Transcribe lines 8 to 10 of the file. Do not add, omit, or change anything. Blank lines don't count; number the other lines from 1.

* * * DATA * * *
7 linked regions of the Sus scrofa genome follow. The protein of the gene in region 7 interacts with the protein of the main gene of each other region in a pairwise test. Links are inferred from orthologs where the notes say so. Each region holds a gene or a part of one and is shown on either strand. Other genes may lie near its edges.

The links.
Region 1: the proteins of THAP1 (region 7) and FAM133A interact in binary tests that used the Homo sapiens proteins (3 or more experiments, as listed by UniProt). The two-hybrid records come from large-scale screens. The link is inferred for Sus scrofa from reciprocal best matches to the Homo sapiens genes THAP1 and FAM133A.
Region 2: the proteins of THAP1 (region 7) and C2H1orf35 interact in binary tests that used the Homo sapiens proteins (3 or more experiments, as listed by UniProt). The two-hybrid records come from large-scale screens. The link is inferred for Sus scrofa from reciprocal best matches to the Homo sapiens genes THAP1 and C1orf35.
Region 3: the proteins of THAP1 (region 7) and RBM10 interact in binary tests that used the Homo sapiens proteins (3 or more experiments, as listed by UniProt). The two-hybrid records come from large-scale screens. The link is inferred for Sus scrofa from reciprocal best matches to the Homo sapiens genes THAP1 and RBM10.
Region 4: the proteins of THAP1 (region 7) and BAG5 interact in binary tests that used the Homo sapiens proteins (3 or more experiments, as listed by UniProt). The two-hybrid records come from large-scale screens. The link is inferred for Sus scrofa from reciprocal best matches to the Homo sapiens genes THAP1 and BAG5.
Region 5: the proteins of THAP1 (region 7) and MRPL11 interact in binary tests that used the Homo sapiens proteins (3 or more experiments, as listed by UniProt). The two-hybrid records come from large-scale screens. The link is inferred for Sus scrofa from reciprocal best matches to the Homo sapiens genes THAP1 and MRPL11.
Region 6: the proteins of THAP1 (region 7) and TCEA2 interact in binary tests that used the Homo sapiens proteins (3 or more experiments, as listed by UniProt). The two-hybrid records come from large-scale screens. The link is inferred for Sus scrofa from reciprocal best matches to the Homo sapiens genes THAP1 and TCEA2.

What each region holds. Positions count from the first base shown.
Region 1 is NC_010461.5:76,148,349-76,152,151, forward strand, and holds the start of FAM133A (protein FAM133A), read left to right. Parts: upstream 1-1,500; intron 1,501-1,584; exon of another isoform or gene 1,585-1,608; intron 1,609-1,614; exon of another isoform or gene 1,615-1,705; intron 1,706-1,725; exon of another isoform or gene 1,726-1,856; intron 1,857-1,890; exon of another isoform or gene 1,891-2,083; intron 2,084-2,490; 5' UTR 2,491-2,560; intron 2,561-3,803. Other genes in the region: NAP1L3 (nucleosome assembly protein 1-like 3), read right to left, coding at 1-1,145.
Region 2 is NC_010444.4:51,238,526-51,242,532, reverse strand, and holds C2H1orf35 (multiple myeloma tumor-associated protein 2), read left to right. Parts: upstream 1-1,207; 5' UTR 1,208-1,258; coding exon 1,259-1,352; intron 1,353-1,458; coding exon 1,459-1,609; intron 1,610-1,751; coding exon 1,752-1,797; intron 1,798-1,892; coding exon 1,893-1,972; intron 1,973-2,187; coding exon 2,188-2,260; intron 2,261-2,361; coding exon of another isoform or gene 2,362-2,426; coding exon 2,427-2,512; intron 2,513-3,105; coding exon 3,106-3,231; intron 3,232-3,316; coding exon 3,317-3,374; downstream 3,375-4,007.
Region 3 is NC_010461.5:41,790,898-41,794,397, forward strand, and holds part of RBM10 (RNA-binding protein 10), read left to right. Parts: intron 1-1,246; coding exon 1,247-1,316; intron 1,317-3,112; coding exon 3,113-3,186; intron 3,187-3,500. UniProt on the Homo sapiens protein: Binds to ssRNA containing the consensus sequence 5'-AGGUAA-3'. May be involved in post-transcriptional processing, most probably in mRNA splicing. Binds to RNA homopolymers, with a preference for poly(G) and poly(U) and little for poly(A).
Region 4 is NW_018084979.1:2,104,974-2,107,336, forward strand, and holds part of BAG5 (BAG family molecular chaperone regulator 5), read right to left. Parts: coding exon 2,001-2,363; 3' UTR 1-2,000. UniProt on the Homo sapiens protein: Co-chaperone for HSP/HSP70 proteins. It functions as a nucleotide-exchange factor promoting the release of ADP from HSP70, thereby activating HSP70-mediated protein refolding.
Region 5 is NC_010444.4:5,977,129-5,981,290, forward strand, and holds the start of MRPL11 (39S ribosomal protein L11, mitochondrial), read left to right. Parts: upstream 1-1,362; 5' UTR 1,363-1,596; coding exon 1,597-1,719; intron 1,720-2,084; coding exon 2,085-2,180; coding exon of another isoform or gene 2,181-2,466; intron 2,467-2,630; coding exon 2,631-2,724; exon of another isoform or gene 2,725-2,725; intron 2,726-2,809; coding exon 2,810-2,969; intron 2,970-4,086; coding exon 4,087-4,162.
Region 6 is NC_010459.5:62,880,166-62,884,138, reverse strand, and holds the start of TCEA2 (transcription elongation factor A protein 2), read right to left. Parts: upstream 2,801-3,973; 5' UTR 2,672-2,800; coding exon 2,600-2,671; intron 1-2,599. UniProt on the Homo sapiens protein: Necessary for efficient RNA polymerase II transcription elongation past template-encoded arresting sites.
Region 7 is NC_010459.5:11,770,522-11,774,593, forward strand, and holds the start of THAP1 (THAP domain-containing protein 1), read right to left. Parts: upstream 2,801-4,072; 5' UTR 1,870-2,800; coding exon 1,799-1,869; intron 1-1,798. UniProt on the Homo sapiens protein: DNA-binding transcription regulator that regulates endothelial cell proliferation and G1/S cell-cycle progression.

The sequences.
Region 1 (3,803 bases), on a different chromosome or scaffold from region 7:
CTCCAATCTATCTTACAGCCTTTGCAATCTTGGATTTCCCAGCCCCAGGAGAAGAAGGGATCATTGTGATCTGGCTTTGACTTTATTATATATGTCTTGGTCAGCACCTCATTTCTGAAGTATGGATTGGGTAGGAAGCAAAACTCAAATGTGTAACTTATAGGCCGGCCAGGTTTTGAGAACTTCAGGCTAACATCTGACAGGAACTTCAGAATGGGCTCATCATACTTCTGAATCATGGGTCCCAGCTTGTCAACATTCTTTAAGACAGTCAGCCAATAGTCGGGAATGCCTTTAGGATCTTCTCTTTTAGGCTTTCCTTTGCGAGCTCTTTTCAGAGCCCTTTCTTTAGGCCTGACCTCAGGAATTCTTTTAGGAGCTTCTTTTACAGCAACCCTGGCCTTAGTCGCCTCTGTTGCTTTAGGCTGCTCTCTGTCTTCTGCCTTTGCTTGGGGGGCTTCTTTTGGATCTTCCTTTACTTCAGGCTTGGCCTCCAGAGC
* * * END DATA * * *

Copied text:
Region 6: the proteins of THAP1 (region 7) and TCEA2 interact in binary tests that used the Homo sapiens proteins (3 or more experiments, as listed by UniProt). The two-hybrid records come from large-scale screens. The link is inferred for Sus scrofa from reciprocal best matches to the Homo sapiens genes THAP1 and TCEA2.

What each region holds. Positions count from the first base shown.
Region 1 is NC_010461.5:76,148,349-76,152,151, forward strand, and holds the start of FAM133A (protein FAM133A), read left to right. Parts: upstream 1-1,500; intron 1,501-1,584; exon of another isoform or gene 1,585-1,608; intron 1,609-1,614; exon of another isoform or gene 1,615-1,705; intron 1,706-1,725; exon of another isoform or gene 1,726-1,856; intron 1,857-1,890; exon of another isoform or gene 1,891-2,083; intron 2,084-2,490; 5' UTR 2,491-2,560; intron 2,561-3,803. Other genes in the region: NAP1L3 (nucleosome assembly protein 1-like 3), read right to left, coding at 1-1,145.